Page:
Tepco: Cooling system stops at No. 2 spent fuel pool

Published: June 28th, 2012 at 5:22 am ET


June 27, 2012 Tepco handout with summarized translation by Fukushima Diary:

Since 14:01 of 6/27/2012, the coolant system of SFP2 has been stopped. They confirmed the cooling pump of system A automatically stopped […]

The water temperature was 22.9℃, it is estimated to increase at 0.24℃/h by Tepco.
Tepco states they confirmed no water leakage at 14:40, and the water temperature is under control.

Source: http://www.tepco.co.jp/nu/fukushima-np/images/handouts_120627_03-j.pdf

Published: June 28th, 2012 at 5:22 am ET


Related Posts

  1. 220 Million Bq/liter of Cesium now in No. 2 Spent Fuel Pool — SFP No. 1, 2, & 3 “clearly have significant spent fuel damage” (VIDEO) August 28, 2011
  2. ‘Severe spike’ in radiation around No. 2 spent fuel pool — Japan officials say damage to spent fuel rods ‘could not be ruled out’ April 18, 2011
  3. TEPCO acknowledges ‘vapor’ is still being seen at Reactors No. 2, 3 and 4 spent fuel pools May 22, 2011
  4. Radiation at No. 2 spent fuel pool millions of times above normal & thousands of times higher than troubled No. 4 pool April 19, 2011
  5. Reactor Operator: FOIA response shows US knew in March that Spent Fuel Pool No. 3 leaking — “Flooding of pool may not be possible due to damage” (VIDEO) January 3, 2012

50 comments to Tepco: Cooling system stops at No. 2 spent fuel pool

  • desara3

    Well then it isn't there,then.Why else would you stop a pump in a Nuclear plant if there was nothing to save.First admission by Tepco. By the time they get to 4 it will be too dangerous and abandon it.

  • desara3

    I mean, too hot to ever get near! Plant 2 the least talked about. Lost cause.

    • Time Is Short Time Is Short

      I wonder about the Common SFP. That isn't talked about at all, and that was the largest one. But really, it's all moot now. 3,000 billion lethal doses released. Oh, heck, plus or minus a few 1,000 billion. What happens in Fukushima is really no longer of any real importance. Enough has been released to kill us all. Another 3,000 billion lethal doses will just accelerate what's already coming.

      What's important now is to face what's coming with dignity and fortitude. Those surviving the short term will have a lot to do taking care of those that won't.

      Thank you, to all the manufacturers, NPP owners and every bribed politician that let you cut corners. And don't forget GE was stealing taxpayer money through municipal investment fraud during this whole episode, most likely into the tens of billions. Criminals, all the way to the top.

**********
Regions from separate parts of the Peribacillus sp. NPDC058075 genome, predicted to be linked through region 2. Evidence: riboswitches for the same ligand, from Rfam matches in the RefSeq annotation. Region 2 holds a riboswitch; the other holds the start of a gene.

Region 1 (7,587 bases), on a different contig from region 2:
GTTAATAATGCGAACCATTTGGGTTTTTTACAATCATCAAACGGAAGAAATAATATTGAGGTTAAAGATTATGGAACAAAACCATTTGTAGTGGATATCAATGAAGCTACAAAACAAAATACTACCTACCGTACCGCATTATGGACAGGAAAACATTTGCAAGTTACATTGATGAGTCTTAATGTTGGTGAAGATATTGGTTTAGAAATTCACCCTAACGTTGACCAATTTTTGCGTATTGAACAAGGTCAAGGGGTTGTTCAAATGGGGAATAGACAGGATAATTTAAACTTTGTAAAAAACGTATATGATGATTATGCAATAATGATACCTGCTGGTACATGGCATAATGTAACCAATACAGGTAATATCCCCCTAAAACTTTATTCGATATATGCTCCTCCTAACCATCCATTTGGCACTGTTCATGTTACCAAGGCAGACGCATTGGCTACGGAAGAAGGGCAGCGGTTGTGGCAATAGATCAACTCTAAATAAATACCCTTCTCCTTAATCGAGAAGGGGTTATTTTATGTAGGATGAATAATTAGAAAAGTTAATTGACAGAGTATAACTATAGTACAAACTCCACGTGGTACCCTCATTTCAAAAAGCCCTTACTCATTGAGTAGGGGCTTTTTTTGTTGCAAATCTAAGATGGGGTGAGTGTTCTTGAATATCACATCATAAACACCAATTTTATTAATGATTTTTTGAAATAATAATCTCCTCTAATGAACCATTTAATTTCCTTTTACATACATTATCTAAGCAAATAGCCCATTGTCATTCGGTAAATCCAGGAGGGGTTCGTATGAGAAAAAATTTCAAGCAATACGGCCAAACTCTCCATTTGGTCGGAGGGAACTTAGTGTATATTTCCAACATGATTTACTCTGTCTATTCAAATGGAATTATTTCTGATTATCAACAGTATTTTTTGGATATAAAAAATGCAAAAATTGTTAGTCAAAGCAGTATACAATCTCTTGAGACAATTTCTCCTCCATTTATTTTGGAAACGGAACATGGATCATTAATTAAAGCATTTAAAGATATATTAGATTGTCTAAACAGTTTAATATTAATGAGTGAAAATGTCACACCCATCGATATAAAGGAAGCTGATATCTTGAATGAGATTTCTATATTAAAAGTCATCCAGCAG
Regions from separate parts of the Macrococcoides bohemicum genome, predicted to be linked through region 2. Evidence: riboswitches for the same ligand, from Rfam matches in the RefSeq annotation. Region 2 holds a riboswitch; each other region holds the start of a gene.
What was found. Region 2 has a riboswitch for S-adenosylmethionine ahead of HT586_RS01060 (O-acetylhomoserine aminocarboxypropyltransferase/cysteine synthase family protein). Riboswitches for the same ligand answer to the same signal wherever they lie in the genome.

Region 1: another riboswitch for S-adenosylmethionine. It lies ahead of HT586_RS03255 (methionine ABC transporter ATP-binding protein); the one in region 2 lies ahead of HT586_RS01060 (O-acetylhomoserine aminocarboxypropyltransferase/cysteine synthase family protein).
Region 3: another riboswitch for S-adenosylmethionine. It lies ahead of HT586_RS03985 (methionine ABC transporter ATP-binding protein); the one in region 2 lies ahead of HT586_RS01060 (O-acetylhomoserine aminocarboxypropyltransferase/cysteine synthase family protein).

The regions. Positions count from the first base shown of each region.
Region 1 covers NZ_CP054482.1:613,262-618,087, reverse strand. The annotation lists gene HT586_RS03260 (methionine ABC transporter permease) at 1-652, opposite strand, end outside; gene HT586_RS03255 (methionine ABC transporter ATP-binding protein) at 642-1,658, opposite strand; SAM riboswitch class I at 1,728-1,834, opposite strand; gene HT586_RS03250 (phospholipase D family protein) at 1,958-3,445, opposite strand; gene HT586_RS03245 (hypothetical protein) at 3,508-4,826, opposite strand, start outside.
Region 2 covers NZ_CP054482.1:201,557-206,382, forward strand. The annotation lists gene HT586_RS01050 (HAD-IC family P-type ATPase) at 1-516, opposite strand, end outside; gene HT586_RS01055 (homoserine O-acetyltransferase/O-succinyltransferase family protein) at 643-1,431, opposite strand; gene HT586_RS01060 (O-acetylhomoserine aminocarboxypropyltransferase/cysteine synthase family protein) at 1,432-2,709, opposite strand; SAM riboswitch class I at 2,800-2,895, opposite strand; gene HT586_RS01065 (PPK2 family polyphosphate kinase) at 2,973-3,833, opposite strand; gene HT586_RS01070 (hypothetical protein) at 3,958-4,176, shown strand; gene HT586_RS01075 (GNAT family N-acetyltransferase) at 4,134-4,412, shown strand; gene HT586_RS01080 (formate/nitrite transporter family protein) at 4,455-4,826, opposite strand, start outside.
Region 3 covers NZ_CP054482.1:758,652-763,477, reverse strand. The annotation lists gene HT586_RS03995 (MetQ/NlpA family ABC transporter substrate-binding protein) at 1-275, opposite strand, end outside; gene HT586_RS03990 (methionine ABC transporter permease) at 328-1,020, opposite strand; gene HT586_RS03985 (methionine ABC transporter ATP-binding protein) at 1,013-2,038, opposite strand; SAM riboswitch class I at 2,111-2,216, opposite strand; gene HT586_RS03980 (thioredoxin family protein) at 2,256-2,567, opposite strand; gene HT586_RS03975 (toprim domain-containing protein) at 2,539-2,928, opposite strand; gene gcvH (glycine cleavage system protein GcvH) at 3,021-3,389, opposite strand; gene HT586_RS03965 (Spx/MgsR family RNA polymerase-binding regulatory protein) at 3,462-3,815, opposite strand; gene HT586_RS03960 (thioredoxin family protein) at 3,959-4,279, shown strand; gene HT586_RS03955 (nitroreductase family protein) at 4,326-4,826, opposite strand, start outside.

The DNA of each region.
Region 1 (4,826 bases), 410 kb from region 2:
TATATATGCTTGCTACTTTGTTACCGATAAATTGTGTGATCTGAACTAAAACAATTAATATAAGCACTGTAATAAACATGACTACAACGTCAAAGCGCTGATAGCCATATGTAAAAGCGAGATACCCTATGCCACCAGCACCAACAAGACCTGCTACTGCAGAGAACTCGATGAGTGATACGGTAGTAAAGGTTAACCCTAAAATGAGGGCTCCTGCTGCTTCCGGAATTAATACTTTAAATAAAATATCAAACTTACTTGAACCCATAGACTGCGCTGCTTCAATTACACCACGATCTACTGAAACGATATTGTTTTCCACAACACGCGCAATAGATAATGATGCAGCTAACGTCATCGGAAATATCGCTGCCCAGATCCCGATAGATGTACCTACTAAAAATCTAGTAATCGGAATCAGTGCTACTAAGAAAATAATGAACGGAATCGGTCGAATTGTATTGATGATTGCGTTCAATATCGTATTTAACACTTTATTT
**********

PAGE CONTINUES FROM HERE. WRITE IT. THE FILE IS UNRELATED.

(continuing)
• durando durando

    unless we develop technologies to safely destroy the waste then the world is a lost cause………

  • apostrophes

    It sounds a bit blase, and doesn't give much information.
    Is there a System B that is still working?
    Do they propose to do anything about it?
    Or are they just telling us for information so we know our lives just got shortened again?

  • desara3

    I dont think there was a plan B in place. No one knows how to .

  • desara3

    I dont think there was a plan B in place. No one knows how to fix it .

    • Time Is Short Time Is Short

      There never was a Plan B, ever since this all started back in the '40s-'50s. The scientists figured science for safety/disposal would catch up. It never did, and never will.

      Just a small mistake.

  • Urban27

    All these nuclear personal that Highly Promised there is absolutely no danger with nuclear plants.
    Where are they now.
    I think it's time to state an example. Bring them forth – and accuse them for this.
    If you don't state an example, they will just continue lying.
    It is not allowed to lie to a whole society –
    Where are they now –
    Chase them out (of their rat holes)-
    Accuse them in public –
    Take them to court –

  • desara3

    I do not mind the double post. I mean nobody knows how to fix this.
    I can quadruple this post if it would fix it, but why do you design something you cannot maintain in 40 years ? And after 40years you still cannot maintain it, and have to ask for a 20 year extension. Weapons were the only thing on their mind.

  • desara3

    And Money!

    • many moons

      And the power to intimidate….to rule the world with threats. To be able to invade a country with nuclear weapons…to invade Iraq for example using weapons of mass destruction.
      Nuclear is power….it's also an unharnessable force that will kill everything.

    • moonshellblue moonshellblue

      The military industrial complex is the top culprit. IMHO

    • weepsforthechildren

      Yep. I leave the camera on in the background, the insect sounds are soothing. Last night they all went silent and clouds (fog? I hope it was fog?) rolled in. The insect sounds came back eventually but then the camera was completely whited out. Now the camera is grainy and dark, the plant is not lit up at all, and there are no more insect sounds, or maybe a little bit very faint and distant. The camera is not off, I can still hear the wind on the mike pick up.

  • PhilipUpNorth philipupnorth

    Here, everyone take a piece of gum and start chewing. Take this roll of bailing wire over to SFP2. We've got to get that old pump going by sundown. Nobody throw up on the pump, please.
    It is easy to get discouraged by TEPCO arrogance, lies, and by their intention to force the restart of reactors all over Japan come hell or high water. I hate their Plan A. I hope the people of Japan, who have been too silent, for too long, pour into the streets to stop nuke restarts.

    Gotta love Senator Bernie Sanders!
    He knows that we cannot get the economy going again unless we rebuild our energy imfrastructure. Clearly, coal, oil and nuclear energy are NOT sustainable. Sanders said yesterday: